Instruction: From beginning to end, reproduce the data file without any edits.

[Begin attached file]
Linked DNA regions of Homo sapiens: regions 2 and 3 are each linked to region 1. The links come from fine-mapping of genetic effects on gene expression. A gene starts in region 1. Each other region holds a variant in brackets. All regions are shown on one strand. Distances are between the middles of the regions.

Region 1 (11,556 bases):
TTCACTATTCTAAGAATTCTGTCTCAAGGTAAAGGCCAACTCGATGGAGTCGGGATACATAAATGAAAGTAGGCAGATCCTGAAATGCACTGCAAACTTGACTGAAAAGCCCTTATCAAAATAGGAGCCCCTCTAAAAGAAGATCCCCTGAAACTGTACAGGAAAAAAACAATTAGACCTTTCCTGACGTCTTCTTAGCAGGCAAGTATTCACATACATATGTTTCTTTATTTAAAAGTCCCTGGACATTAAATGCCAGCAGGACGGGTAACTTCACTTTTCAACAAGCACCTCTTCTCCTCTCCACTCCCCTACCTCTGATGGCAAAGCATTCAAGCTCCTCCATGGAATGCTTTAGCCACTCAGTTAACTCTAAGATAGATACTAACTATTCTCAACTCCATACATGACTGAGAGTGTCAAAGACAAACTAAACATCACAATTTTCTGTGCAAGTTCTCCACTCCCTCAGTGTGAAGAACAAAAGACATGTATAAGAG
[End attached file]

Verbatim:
Linked DNA regions of Homo sapiens: regions 2 and 3 are each linked to region 1. The links come from fine-mapping of genetic effects on gene expression. A gene starts in region 1. Each other region holds a variant in brackets. All regions are shown on one strand. Distances are between the middles of the regions.

Region 1 (11,556 bases):
TTCACTATTCTAAGAATTCTGTCTCAAGGTAAAGGCCAACTCGATGGAGTCGGGATACATAAATGAAAGTAGGCAGATCCTGAAATGCACTGCAAACTTGACTGAAAAGCCCTTATCAAAATAGGAGCCCCTCTAAAAGAAGATCCCCTGAAACTGTACAGGAAAAAAACAATTAGACCTTTCCTGACGTCTTCTTAGCAGGCAAGTATTCACATACATATGTTTCTTTATTTAAAAGTCCCTGGACATTAAATGCCAGCAGGACGGGTAACTTCACTTTTCAACAAGCACCTCTTCTCCTCTCCACTCCCCTACCTCTGATGGCAAAGCATTCAAGCTCCTCCATGGAATGCTTTAGCCACTCAGTTAACTCTAAGATAGATACTAACTATTCTCAACTCCATACATGACTGAGAGTGTCAAAGACAAACTAAACATCACAATTTTCTGTGCAAGTTCTCCACTCCCTCAGTGTGAAGAACAAAAGACATGTATAAGAG